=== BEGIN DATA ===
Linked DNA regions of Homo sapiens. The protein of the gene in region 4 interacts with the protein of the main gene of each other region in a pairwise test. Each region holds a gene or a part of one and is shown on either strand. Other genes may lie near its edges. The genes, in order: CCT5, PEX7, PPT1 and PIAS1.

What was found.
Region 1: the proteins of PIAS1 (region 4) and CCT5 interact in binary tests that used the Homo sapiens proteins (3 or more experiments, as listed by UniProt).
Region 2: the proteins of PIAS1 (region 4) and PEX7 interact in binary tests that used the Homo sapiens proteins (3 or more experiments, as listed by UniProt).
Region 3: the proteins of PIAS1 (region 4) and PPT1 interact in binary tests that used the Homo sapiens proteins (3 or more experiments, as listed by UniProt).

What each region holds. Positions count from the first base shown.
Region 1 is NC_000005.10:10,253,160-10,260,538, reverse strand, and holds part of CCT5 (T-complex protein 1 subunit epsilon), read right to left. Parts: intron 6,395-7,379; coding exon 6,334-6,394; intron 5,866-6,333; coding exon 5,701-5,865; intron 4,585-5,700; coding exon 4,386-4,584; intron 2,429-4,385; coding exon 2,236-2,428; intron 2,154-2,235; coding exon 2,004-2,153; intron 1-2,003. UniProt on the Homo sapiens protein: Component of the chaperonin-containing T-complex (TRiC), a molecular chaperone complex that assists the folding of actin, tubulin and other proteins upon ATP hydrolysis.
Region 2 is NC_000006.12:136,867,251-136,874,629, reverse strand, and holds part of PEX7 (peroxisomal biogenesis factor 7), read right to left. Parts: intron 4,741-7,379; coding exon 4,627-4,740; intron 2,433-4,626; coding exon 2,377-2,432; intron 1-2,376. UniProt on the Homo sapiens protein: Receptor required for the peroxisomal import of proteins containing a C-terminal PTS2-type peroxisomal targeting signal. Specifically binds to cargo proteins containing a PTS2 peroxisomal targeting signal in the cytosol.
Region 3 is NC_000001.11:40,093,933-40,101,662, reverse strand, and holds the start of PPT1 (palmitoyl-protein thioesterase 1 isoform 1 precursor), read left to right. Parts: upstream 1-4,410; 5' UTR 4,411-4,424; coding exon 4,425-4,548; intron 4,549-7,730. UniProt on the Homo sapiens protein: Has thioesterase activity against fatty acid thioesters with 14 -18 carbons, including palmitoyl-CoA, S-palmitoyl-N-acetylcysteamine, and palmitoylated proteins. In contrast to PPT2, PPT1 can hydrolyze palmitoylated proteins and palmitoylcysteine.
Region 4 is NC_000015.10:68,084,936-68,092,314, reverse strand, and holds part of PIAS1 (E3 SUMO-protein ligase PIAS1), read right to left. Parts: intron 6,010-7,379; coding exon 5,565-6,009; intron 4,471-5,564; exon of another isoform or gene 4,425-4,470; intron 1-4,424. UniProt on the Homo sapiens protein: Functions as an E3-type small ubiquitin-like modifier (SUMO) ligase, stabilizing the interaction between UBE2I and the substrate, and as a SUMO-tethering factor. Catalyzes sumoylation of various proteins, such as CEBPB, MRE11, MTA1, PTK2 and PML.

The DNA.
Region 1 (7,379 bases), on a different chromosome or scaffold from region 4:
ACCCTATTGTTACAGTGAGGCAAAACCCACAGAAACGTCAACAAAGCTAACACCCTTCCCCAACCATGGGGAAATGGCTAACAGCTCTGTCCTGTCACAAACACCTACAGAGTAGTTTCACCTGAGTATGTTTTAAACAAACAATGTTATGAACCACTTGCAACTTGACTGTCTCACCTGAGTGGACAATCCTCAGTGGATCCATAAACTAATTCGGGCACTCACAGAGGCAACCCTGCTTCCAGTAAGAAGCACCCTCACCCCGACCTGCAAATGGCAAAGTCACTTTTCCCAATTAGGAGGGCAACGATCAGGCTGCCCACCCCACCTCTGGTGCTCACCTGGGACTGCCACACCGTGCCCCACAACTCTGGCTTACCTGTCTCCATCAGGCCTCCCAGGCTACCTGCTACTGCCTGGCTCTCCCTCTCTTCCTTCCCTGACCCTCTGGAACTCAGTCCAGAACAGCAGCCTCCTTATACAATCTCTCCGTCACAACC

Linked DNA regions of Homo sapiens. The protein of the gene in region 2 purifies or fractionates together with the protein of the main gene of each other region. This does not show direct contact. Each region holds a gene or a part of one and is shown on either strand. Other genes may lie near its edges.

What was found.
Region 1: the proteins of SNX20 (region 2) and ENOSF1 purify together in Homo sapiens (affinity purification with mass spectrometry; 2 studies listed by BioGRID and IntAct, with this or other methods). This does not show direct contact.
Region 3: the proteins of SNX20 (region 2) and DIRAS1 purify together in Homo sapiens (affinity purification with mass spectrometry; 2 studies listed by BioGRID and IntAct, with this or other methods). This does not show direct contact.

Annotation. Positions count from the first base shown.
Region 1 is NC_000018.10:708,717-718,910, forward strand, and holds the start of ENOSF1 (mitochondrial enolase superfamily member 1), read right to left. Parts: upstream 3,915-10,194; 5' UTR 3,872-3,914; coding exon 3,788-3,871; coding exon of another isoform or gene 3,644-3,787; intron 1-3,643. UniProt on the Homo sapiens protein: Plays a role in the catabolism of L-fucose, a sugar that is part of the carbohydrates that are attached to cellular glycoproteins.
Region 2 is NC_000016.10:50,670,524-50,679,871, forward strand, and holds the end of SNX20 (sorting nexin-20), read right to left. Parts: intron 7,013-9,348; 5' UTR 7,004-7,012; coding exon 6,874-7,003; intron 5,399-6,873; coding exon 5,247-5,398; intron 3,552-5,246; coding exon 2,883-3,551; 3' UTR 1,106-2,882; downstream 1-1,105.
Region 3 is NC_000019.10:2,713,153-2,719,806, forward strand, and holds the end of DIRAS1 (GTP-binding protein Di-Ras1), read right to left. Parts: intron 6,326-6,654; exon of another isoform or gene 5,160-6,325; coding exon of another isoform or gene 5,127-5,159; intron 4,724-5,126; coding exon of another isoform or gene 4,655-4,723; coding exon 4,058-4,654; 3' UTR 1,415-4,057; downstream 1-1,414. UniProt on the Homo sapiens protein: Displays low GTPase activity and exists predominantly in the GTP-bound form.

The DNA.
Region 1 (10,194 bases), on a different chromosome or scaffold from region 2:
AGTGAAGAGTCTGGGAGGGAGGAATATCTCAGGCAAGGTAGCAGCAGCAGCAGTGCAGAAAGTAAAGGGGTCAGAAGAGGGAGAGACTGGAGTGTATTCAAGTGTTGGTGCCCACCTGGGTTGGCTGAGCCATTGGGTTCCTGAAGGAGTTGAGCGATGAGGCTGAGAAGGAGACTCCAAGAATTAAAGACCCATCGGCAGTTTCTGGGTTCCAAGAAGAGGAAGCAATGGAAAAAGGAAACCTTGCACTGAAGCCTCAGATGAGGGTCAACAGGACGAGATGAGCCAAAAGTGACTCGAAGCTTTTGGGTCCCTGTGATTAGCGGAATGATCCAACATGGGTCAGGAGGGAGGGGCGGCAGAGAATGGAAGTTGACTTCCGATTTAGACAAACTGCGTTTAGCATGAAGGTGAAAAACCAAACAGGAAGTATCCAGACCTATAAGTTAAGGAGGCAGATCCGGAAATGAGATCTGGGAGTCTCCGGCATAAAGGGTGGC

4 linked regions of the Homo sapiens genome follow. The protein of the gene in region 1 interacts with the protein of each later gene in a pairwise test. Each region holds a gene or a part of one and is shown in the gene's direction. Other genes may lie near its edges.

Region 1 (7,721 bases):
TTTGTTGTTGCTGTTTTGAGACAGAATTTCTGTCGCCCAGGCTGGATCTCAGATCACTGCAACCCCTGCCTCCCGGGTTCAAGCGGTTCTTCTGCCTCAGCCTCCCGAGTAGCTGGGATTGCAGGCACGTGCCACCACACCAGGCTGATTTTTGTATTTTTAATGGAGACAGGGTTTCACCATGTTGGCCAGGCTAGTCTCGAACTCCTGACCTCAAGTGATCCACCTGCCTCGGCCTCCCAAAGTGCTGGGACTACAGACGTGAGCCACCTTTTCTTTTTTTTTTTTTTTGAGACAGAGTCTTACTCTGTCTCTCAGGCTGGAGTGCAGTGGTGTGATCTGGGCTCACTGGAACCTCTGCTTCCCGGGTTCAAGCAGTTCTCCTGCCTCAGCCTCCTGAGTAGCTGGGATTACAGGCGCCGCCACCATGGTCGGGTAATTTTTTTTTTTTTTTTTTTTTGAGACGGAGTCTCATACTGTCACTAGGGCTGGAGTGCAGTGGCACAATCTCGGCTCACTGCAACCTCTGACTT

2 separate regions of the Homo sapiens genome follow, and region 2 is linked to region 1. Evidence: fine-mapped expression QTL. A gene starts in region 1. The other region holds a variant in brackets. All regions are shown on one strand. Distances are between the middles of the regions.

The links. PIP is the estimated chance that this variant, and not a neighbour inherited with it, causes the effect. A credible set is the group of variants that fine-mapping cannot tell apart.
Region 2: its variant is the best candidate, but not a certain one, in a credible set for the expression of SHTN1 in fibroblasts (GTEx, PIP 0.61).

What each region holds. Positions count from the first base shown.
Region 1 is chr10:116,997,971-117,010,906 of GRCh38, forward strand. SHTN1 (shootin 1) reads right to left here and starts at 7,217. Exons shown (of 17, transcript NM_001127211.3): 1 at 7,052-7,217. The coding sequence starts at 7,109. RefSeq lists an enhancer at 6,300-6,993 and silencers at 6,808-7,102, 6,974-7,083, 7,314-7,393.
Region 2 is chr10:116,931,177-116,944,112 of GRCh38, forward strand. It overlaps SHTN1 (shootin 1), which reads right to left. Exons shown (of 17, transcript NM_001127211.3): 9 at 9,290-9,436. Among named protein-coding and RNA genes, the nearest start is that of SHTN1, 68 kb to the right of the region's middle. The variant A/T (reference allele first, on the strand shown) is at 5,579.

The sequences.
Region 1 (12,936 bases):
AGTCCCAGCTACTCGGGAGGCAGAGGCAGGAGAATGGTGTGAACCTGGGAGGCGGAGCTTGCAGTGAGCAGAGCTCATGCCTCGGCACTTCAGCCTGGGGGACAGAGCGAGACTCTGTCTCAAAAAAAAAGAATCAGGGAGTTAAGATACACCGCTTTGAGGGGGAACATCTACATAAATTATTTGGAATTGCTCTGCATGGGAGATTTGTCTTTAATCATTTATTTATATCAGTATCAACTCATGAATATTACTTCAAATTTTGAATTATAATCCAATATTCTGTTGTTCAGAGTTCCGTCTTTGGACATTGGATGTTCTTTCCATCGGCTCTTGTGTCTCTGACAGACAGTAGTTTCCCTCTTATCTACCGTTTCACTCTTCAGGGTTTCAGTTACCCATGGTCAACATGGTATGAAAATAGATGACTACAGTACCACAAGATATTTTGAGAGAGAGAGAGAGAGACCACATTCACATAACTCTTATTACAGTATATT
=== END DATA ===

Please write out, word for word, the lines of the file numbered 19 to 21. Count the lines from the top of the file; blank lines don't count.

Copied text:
Region 1 is NC_000018.10:708,717-718,910, forward strand, and holds the start of ENOSF1 (mitochondrial enolase superfamily member 1), read right to left. Parts: upstream 3,915-10,194; 5' UTR 3,872-3,914; coding exon 3,788-3,871; coding exon of another isoform or gene 3,644-3,787; intron 1-3,643. UniProt on the Homo sapiens protein: Plays a role in the catabolism of L-fucose, a sugar that is part of the carbohydrates that are attached to cellular glycoproteins.
Region 2 is NC_000016.10:50,670,524-50,679,871, forward strand, and holds the end of SNX20 (sorting nexin-20), read right to left. Parts: intron 7,013-9,348; 5' UTR 7,004-7,012; coding exon 6,874-7,003; intron 5,399-6,873; coding exon 5,247-5,398; intron 3,552-5,246; coding exon 2,883-3,551; 3' UTR 1,106-2,882; downstream 1-1,105.
Region 3 is NC_000019.10:2,713,153-2,719,806, forward strand, and holds the end of DIRAS1 (GTP-binding protein Di-Ras1), read right to left. Parts: intron 6,326-6,654; exon of another isoform or gene 5,160-6,325; coding exon of another isoform or gene 5,127-5,159; intron 4,724-5,126; coding exon of another isoform or gene 4,655-4,723; coding exon 4,058-4,654; 3' UTR 1,415-4,057; downstream 1-1,414. UniProt on the Homo sapiens protein: Displays low GTPase activity and exists predominantly in the GTP-bound form.